Rebecca Quilliam

Rebecca Quilliam is senior reporter at the APNZ News Service office in Wellington.

Patient died after doctor accidentally punctured lung

File photo / NZ Herald
File photo / NZ Herald

An elderly woman died after a doctor accidentally punctured her lung while performing a chest drain procedure, a coroner has ruled.

Judith Seymour Sheehan, 76, was admitted to Wellington Hospital with fluid on her lung in April 2010, Coroner Ian Smith said in his finding.

He was told doctors decided to drain the area with a small 3cm needle in an attempt to avoid lung damage.

The registrar who performed the procedure, Dr Ilamaran Kumarasamy, known as Dr Moran, was an advanced trainee in general medicine.

Following the draining Mrs Sheehan became increasingly breathless and Dr Moran contacted a consultant Elaine Barrington-Ward, Coroner Smith said.

"At the time Mrs Sheehan was notably distressed and clammy, short of breath and only talking in short sentences."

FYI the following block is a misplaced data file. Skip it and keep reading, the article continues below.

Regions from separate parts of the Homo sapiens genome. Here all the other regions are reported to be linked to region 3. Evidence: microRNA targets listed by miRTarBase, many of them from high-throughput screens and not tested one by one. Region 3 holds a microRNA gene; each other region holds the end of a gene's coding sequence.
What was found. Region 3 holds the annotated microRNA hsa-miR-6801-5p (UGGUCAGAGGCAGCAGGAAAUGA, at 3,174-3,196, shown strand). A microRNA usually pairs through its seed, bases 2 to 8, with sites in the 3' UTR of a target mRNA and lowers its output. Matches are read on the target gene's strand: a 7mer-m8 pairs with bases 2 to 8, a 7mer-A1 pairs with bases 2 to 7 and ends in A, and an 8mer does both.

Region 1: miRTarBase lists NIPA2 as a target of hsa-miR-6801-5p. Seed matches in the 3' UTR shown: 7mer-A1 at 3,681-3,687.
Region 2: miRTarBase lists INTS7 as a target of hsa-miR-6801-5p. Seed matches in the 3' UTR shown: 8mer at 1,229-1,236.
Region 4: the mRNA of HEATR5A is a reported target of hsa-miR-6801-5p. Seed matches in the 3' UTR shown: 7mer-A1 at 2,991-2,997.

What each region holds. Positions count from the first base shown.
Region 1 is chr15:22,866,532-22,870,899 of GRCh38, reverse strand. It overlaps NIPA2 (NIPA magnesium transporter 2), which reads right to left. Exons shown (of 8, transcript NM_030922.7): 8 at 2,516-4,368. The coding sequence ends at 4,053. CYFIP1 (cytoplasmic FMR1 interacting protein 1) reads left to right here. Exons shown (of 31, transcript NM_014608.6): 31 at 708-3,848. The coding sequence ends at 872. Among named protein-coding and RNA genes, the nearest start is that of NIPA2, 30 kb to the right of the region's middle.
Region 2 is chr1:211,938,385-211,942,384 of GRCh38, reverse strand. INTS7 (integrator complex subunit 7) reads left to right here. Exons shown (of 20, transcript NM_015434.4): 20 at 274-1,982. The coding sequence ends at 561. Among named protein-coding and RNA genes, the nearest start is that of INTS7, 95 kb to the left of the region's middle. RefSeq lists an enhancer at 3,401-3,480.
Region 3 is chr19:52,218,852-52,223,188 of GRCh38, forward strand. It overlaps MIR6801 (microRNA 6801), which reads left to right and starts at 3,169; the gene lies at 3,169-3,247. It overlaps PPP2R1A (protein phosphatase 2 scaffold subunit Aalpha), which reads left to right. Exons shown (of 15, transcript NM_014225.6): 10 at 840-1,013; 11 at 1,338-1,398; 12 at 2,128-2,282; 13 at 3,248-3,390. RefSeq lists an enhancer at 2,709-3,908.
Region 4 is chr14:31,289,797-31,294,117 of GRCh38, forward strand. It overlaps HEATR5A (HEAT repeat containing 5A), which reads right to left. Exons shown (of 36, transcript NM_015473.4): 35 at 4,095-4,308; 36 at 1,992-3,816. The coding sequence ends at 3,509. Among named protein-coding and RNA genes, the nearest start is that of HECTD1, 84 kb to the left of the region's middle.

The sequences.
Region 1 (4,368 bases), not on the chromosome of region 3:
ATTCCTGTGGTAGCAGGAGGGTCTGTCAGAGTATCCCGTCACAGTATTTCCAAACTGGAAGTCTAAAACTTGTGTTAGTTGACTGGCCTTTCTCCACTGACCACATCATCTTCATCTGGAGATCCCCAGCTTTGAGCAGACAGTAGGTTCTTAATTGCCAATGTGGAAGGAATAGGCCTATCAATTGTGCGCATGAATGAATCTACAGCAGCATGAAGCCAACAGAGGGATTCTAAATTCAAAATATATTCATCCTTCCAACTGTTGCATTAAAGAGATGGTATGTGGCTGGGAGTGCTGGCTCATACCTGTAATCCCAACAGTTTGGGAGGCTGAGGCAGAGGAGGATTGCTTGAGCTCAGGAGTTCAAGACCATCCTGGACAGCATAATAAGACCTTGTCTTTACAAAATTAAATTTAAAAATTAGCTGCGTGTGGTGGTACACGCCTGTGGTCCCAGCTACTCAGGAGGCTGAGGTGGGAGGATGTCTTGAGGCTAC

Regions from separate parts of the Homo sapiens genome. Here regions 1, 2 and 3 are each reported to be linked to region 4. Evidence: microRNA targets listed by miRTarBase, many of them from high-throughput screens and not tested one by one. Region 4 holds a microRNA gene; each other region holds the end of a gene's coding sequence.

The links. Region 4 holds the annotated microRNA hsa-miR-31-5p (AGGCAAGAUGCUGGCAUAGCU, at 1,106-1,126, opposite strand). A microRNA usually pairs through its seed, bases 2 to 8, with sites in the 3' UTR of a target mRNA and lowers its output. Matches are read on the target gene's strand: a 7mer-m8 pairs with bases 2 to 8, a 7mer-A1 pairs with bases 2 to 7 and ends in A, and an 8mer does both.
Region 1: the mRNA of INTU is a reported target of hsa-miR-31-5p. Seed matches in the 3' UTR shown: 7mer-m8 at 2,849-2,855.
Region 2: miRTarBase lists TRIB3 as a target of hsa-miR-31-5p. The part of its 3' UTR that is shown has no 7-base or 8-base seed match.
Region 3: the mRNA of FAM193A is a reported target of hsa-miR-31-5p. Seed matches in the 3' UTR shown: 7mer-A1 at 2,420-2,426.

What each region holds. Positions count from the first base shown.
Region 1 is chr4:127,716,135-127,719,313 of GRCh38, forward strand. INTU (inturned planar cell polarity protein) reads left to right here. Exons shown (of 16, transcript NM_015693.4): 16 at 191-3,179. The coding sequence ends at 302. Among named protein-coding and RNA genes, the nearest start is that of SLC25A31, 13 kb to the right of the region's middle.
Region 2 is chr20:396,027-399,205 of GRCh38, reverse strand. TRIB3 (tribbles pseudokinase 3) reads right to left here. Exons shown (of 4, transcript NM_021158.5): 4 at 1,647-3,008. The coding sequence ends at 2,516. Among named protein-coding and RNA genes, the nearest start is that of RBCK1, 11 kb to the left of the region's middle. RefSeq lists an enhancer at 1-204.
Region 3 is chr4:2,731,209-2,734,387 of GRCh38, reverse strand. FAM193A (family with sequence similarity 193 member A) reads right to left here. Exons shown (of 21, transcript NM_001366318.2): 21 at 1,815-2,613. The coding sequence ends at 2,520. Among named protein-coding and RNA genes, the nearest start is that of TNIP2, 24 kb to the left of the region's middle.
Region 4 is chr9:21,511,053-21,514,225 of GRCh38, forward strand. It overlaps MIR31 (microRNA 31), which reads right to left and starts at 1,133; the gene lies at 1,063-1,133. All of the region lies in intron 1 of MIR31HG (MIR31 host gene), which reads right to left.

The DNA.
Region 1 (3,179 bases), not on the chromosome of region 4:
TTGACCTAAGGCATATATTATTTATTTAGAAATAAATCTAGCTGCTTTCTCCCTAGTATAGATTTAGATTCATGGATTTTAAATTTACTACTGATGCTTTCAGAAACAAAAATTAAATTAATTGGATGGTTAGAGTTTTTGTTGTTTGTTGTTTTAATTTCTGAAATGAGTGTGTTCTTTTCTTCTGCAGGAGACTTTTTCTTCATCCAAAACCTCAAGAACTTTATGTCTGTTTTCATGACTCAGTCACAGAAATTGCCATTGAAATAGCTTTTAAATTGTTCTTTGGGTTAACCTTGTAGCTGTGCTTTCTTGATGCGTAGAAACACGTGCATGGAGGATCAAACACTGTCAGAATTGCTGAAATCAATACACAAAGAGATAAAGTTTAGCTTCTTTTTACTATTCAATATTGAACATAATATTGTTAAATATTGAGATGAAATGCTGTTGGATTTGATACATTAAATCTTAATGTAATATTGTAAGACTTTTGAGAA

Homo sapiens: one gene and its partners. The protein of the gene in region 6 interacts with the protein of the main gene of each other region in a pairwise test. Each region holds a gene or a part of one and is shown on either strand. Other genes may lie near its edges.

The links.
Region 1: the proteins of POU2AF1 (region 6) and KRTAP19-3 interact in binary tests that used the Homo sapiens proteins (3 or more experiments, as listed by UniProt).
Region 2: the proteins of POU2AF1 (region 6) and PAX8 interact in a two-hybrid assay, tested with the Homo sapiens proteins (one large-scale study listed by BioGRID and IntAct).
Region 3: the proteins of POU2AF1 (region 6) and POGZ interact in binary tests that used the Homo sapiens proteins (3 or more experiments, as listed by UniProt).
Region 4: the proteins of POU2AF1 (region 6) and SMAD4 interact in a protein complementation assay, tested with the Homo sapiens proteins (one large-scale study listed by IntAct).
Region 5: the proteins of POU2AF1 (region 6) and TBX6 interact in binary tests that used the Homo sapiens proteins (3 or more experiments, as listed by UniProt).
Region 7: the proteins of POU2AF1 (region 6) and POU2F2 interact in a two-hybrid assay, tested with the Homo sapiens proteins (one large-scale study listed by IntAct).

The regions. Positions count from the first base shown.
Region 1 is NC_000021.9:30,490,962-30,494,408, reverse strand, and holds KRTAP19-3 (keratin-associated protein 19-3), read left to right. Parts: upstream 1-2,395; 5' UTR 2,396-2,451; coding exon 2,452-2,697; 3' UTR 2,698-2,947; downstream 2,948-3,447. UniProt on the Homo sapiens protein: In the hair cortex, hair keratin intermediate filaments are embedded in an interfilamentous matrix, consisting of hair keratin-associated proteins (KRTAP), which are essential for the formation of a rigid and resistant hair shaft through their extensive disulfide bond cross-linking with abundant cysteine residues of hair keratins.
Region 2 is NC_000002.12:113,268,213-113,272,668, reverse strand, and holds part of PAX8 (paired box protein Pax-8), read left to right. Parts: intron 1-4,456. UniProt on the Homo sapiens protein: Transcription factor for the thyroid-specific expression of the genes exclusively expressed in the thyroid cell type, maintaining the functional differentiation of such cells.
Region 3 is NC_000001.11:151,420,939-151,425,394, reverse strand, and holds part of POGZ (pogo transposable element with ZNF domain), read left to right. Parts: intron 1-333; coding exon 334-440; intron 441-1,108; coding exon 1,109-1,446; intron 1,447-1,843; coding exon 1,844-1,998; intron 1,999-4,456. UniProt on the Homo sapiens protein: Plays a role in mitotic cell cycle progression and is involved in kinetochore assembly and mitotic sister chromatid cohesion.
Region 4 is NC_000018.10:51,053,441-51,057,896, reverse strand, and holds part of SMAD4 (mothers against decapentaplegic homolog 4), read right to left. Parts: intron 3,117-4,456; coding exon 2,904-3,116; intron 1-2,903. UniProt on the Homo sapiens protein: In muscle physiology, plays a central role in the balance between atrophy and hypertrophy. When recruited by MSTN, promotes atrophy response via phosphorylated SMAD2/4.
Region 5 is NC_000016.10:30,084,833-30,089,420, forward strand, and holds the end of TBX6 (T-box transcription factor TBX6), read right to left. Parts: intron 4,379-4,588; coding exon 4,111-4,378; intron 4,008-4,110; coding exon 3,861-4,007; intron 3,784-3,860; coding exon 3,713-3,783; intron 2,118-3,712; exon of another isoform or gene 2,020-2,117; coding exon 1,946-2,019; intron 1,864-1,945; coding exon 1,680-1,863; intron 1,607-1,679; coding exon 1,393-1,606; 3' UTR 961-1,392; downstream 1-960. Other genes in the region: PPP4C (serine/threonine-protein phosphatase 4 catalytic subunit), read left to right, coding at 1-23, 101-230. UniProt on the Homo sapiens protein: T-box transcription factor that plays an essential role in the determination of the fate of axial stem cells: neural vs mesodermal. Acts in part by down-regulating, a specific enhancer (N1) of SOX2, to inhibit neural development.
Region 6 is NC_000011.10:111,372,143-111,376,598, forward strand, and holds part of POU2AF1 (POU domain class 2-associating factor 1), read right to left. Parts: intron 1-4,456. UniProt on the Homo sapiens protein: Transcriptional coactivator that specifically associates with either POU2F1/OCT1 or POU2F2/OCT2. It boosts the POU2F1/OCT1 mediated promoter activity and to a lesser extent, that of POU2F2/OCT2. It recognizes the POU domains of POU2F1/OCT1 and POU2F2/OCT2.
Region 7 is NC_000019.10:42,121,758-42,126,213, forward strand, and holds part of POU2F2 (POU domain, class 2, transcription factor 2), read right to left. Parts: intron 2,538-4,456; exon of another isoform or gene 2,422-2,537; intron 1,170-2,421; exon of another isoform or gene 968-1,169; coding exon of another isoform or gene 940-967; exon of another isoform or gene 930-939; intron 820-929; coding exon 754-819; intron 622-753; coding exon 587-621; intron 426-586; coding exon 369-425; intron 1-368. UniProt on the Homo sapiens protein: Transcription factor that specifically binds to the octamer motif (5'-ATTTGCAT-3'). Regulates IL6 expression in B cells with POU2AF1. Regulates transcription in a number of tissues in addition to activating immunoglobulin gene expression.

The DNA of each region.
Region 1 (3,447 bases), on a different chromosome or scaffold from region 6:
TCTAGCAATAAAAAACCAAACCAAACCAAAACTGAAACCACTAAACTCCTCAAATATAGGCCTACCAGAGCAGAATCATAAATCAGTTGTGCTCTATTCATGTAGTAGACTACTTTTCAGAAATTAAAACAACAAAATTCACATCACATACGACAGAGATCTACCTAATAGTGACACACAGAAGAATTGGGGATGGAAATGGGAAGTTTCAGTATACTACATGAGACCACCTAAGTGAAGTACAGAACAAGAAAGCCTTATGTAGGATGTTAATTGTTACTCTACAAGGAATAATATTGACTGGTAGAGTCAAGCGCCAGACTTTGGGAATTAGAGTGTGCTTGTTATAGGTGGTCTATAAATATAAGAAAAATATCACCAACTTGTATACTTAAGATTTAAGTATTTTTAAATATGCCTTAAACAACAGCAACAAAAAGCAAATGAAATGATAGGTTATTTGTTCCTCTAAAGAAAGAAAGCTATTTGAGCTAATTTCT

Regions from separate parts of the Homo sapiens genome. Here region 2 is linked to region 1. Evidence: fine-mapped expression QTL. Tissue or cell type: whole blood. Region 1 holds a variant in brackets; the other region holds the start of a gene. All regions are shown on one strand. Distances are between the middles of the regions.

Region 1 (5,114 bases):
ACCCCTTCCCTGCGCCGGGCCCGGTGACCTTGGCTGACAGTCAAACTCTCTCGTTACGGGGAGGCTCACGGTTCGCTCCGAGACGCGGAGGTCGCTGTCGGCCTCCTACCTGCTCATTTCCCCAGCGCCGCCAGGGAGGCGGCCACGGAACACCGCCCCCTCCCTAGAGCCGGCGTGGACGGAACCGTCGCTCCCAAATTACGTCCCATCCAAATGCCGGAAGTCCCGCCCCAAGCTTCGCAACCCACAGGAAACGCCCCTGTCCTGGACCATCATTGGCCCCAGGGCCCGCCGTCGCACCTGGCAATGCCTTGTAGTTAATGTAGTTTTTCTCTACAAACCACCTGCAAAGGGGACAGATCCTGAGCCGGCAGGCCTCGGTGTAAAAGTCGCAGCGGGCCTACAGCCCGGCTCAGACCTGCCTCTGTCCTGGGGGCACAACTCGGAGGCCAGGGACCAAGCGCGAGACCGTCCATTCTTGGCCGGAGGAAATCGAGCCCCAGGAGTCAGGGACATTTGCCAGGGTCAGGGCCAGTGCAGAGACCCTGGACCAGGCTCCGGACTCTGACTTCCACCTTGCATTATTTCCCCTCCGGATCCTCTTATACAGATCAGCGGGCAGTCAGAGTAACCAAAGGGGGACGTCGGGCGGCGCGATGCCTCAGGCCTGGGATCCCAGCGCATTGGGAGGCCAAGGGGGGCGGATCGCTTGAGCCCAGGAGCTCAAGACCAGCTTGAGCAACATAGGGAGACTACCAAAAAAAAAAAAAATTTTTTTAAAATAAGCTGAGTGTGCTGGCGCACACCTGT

She underwent medical intervention, but died in the Intensive Care Unit at the hospital later that day.

A post mortem examination found there had been an "inadvertent" puncturing of the lung that resulted in a haemorrhage, cardiac arrest and death.

A Capital Coast District Health Board review team made a number of recommendations, including always using an ultrasound before the procedure.

Coroner Smith noted in his conclusion that he hoped a dedicated ultrasound machine was now available.

CCDHB deputy chief medical officer Grant Pidgeon "unreservedly apologised" to Mrs Sheehan's family.

"Capital and Coast DHB fully accepts its responsibility for providing safe health care. Any incident which involves a patient suffering harm or death while in our care is one event too many."

An internal review found that the decision to treat Mrs Sheehan by attempting to drain the fluid was reasonable and took into account her history, Dr Pidgeon said.

"Following this incident the training of registrars undertaking this procedure has been enhanced, and the importance of pre-procedure ultrasound marking has been stressed.

"These teachings are now part of a regular in-service programme."

The respiratory team also had a dedicated ultrasound machine that was routinely used, he said.

- APNZ

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